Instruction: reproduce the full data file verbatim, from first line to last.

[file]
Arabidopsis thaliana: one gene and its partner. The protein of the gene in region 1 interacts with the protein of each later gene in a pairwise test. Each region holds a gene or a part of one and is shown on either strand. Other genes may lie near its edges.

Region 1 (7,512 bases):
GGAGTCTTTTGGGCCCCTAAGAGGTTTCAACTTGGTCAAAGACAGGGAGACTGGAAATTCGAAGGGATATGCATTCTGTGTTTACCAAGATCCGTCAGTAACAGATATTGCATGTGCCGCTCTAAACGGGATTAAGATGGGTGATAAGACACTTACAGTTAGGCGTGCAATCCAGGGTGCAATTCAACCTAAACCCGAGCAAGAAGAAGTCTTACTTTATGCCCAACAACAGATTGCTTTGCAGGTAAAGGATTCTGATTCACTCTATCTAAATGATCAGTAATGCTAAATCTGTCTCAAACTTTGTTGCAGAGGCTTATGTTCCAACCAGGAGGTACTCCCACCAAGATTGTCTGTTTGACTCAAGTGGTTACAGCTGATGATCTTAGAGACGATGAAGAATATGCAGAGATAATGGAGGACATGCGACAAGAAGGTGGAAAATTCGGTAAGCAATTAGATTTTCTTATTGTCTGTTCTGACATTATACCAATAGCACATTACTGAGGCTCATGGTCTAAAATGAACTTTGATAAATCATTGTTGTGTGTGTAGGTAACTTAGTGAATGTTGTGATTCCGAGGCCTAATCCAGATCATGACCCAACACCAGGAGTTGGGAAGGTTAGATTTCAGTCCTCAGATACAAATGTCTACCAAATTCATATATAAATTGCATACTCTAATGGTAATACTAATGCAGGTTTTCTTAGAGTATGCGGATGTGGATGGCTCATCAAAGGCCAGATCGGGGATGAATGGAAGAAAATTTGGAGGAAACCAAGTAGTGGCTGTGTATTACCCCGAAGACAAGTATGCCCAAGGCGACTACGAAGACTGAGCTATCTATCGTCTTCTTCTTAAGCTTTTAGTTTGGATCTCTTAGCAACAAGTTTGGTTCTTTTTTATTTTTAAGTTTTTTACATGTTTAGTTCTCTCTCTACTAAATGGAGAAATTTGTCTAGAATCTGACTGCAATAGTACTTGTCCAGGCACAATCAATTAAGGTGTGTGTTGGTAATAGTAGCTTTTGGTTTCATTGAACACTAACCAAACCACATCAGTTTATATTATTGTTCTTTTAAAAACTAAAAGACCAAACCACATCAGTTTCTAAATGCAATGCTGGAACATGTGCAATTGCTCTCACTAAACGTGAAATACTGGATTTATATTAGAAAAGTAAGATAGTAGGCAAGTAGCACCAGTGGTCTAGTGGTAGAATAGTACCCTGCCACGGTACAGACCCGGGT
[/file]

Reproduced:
Arabidopsis thaliana: one gene and its partner. The protein of the gene in region 1 interacts with the protein of each later gene in a pairwise test. Each region holds a gene or a part of one and is shown on either strand. Other genes may lie near its edges.

Region 1 (7,512 bases):
GGAGTCTTTTGGGCCCCTAAGAGGTTTCAACTTGGTCAAAGACAGGGAGACTGGAAATTCGAAGGGATATGCATTCTGTGTTTACCAAGATCCGTCAGTAACAGATATTGCATGTGCCGCTCTAAACGGGATTAAGATGGGTGATAAGACACTTACAGTTAGGCGTGCAATCCAGGGTGCAATTCAACCTAAACCCGAGCAAGAAGAAGTCTTACTTTATGCCCAACAACAGATTGCTTTGCAGGTAAAGGATTCTGATTCACTCTATCTAAATGATCAGTAATGCTAAATCTGTCTCAAACTTTGTTGCAGAGGCTTATGTTCCAACCAGGAGGTACTCCCACCAAGATTGTCTGTTTGACTCAAGTGGTTACAGCTGATGATCTTAGAGACGATGAAGAATATGCAGAGATAATGGAGGACATGCGACAAGAAGGTGGAAAATTCGGTAAGCAATTAGATTTTCTTATTGTCTGTTCTGACATTATACCAATAGCACATTACTGAGGCTCATGGTCTAAAATGAACTTTGATAAATCATTGTTGTGTGTGTAGGTAACTTAGTGAATGTTGTGATTCCGAGGCCTAATCCAGATCATGACCCAACACCAGGAGTTGGGAAGGTTAGATTTCAGTCCTCAGATACAAATGTCTACCAAATTCATATATAAATTGCATACTCTAATGGTAATACTAATGCAGGTTTTCTTAGAGTATGCGGATGTGGATGGCTCATCAAAGGCCAGATCGGGGATGAATGGAAGAAAATTTGGAGGAAACCAAGTAGTGGCTGTGTATTACCCCGAAGACAAGTATGCCCAAGGCGACTACGAAGACTGAGCTATCTATCGTCTTCTTCTTAAGCTTTTAGTTTGGATCTCTTAGCAACAAGTTTGGTTCTTTTTTATTTTTAAGTTTTTTACATGTTTAGTTCTCTCTCTACTAAATGGAGAAATTTGTCTAGAATCTGACTGCAATAGTACTTGTCCAGGCACAATCAATTAAGGTGTGTGTTGGTAATAGTAGCTTTTGGTTTCATTGAACACTAACCAAACCACATCAGTTTATATTATTGTTCTTTTAAAAACTAAAAGACCAAACCACATCAGTTTCTAAATGCAATGCTGGAACATGTGCAATTGCTCTCACTAAACGTGAAATACTGGATTTATATTAGAAAAGTAAGATAGTAGGCAAGTAGCACCAGTGGTCTAGTGGTAGAATAGTACCCTGCCACGGTACAGACCCGGGT